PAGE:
Another present day reality of Namibia, shared with South Africa, which also experienced apartheid (separation of the races) rule, is that majority rule did not overnight change ingrained social practices. It was not the hoisting of the Namibian national flag on ‘independence’ day that from one moment to the other banished racial prejudice and the division of society along black, white and coloured lines. ‘Coloured’ as a classification is clearly understood in 2006 as to connote the likelihood that he or she will live either in Rehoboth or in Khomasdal, the coloured location in Windhoek. In Namibia in 2006 socialization remains around race first. This has political implications. True, there has been some blurring of the lines, but not to the extent that was expected, as the author discussed with SWAPO exile circles in Luanda, Angola in the mid –1980’s, when self-government was expected to end racial differentiation.
These issues are rarely discussed publicly in Namibia. At page 37 of the June 2006 issue of the Windhoek publication Insight, patronized by the new elites / middle classes, there is a frank social commentary from a white businessman married to a black Namibian, who was then living in Tsumeb, a mining town in Central Namibia, who has since relocated with his wife and daughter to St. Helena in the Atlantic. The article states:-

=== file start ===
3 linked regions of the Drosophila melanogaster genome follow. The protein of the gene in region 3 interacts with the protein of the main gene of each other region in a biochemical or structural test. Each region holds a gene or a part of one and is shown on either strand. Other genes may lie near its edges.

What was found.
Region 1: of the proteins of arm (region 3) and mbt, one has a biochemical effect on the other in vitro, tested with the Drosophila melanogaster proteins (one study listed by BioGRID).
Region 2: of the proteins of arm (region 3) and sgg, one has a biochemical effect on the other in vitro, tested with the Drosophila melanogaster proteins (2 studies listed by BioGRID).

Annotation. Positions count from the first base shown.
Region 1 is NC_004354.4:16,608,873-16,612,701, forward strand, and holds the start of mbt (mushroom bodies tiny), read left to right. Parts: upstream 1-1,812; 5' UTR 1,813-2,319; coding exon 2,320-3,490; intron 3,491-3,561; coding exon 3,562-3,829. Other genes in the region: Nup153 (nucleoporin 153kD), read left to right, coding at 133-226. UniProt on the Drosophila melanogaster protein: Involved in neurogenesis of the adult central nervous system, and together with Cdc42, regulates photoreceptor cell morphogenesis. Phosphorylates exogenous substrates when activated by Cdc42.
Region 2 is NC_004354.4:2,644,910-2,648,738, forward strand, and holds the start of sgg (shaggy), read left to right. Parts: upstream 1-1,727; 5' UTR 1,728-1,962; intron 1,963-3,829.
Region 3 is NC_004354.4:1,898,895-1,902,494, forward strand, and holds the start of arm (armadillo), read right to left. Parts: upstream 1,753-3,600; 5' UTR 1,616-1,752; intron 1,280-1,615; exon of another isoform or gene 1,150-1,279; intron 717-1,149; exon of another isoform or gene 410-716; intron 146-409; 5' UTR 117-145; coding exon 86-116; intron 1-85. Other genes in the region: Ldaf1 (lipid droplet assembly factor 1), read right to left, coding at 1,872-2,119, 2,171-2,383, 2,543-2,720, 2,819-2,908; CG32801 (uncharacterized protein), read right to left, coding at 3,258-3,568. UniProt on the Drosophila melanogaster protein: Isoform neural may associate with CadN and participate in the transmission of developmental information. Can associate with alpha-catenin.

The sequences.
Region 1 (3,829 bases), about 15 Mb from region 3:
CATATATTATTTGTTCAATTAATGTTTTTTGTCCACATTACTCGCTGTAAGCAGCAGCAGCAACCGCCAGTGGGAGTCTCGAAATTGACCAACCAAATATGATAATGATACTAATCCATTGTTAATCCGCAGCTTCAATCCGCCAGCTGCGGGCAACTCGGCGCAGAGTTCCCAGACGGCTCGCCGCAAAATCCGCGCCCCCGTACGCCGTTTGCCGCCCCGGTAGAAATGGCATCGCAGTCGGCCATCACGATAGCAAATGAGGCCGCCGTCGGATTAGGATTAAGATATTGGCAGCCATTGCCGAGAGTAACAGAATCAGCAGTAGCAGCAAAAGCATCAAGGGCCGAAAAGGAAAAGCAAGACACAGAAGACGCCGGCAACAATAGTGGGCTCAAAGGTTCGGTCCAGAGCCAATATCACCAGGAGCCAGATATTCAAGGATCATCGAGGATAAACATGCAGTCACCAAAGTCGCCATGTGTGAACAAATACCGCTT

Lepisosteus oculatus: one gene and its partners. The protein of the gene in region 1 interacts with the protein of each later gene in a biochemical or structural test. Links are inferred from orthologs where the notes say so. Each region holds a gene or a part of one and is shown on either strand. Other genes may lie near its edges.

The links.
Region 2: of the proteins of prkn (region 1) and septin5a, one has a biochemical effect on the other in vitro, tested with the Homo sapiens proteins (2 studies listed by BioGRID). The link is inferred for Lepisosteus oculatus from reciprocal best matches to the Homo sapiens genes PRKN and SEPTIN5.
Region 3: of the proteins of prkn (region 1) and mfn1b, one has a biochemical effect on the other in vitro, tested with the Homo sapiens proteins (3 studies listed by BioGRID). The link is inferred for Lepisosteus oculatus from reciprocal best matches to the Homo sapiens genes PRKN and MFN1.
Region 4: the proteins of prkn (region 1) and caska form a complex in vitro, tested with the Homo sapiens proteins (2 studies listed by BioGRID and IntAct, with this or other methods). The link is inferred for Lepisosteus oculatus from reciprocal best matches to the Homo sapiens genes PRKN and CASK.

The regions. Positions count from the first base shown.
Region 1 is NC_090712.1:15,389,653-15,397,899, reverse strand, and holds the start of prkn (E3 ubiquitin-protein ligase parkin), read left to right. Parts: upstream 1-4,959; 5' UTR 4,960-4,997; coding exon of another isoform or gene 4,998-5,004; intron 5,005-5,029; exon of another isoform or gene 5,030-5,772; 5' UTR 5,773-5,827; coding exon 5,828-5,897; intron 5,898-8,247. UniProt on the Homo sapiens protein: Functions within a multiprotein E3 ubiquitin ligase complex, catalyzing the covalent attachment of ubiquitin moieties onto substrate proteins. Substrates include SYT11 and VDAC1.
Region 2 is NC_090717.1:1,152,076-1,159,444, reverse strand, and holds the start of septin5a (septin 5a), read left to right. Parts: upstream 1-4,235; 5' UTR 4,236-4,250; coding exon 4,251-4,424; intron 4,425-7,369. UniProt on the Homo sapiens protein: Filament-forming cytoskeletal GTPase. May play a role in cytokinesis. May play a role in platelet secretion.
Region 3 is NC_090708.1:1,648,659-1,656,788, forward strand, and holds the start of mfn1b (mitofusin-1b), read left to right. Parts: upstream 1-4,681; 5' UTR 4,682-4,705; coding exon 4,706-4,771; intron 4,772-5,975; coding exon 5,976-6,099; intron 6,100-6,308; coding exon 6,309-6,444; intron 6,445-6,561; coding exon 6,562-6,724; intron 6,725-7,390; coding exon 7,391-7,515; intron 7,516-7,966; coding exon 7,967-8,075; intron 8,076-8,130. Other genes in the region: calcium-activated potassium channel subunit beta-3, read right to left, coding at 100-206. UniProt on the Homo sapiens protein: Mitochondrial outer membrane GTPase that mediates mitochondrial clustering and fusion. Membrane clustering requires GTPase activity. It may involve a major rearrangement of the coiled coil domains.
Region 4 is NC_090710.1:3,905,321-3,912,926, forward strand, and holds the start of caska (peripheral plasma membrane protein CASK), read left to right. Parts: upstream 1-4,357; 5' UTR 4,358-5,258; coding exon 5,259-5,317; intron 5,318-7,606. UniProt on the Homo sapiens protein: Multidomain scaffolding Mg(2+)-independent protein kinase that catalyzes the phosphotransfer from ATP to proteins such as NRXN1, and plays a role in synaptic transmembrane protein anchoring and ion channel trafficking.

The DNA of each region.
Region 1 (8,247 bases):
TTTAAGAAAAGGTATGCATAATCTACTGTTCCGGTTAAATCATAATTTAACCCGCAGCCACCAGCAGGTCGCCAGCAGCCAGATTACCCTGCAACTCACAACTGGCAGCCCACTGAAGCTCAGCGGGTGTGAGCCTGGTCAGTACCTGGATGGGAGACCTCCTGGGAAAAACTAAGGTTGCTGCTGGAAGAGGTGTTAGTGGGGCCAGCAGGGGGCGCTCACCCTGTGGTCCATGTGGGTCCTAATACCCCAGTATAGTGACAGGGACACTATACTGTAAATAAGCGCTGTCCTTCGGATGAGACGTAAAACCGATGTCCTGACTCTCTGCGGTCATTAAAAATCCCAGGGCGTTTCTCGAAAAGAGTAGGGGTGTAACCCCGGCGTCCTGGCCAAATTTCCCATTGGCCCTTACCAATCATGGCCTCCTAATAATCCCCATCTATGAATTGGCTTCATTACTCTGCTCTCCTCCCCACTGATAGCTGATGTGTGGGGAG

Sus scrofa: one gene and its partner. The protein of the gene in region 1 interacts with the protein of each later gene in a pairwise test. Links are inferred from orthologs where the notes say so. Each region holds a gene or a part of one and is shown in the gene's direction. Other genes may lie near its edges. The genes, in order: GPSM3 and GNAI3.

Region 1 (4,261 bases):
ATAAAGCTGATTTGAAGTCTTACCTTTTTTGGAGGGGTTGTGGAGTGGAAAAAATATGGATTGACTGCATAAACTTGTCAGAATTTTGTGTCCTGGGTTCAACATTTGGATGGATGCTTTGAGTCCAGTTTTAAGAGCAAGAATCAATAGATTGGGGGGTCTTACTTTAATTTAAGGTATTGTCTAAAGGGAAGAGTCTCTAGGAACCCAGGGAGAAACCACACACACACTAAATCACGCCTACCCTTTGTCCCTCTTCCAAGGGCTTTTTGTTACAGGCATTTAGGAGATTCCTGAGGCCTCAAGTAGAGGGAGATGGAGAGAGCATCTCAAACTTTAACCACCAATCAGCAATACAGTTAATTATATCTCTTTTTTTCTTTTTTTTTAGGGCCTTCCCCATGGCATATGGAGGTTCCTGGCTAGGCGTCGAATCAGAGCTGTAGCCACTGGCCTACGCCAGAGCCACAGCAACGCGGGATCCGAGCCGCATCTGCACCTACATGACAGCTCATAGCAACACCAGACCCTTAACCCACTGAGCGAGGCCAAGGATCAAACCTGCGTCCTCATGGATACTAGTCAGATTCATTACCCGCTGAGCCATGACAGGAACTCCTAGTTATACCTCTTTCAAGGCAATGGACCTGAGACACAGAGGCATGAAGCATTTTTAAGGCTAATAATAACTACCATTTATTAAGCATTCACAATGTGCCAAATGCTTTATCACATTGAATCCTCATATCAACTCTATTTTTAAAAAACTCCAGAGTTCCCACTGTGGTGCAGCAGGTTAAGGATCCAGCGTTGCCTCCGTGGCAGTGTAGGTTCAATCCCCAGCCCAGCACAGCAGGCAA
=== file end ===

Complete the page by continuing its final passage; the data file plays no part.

The hourly, daily confrontation with race issues was wearing us out. Too often, Afrikaner administrators, bankers and clerks tried to impose their views of life on everyone else and then the ruling elite wanted to do the same….
This scenario had a direct impact on the life of a mixed couple in Tsumeb. Former schoolmates of my wife would refuse to have any contact with her since she was married to a ‘White business guy’. I would not have any social life either, because I’d bring in a black wife and a coloured daughter. In the eight years that we lived in Tsumeb, we were invited out just three times on a social level.

One of the observations of the post-apartheid Namibia / South Africa scene today is that none of the whites will admit today that they supported apartheid, yet most of them did. South Africa would never have been able to wage war against all its neighbours if it had had an army of conscientious objectors. Lest we forget the South African army consciously ‘fought blacks’.
The white population in general actively oppses any further ‘concessions’ / progress / advancement by blacks, such as Africanist curriculum development. Whites claim

Tuesday, January 16, 2007

a Perspective of Namibian Political History - B.F.Bankie

Political Parties and Democracy in Namibia
The historical and social context
The original inhabitants of the area of South West Africa now called Namibia were the Khoisan. Later on the Bantu came into the area, thereafter the Caucasians and in recent times increasing numbers of Asiatics. The Khoisan were in the area 50,000 years ago. By about 10,000 BC there existed two types, the small Khoisan physical type and the large Negro type. The thinking is that the San and the Black man fused and mixed, so that, in a sense, they formed a common root ( Angula, 1988). However it would be accurate to say that the Khoisan were crowded-out by the Bantu. With the arrival of the Caucasians in Southern Africa the Khoisan came under attack from the Caucasians. This was the first genocide seen in Southern Africa. This resulted in the Khoisan today being marginalized in Namibia and the rest of Southern Africa.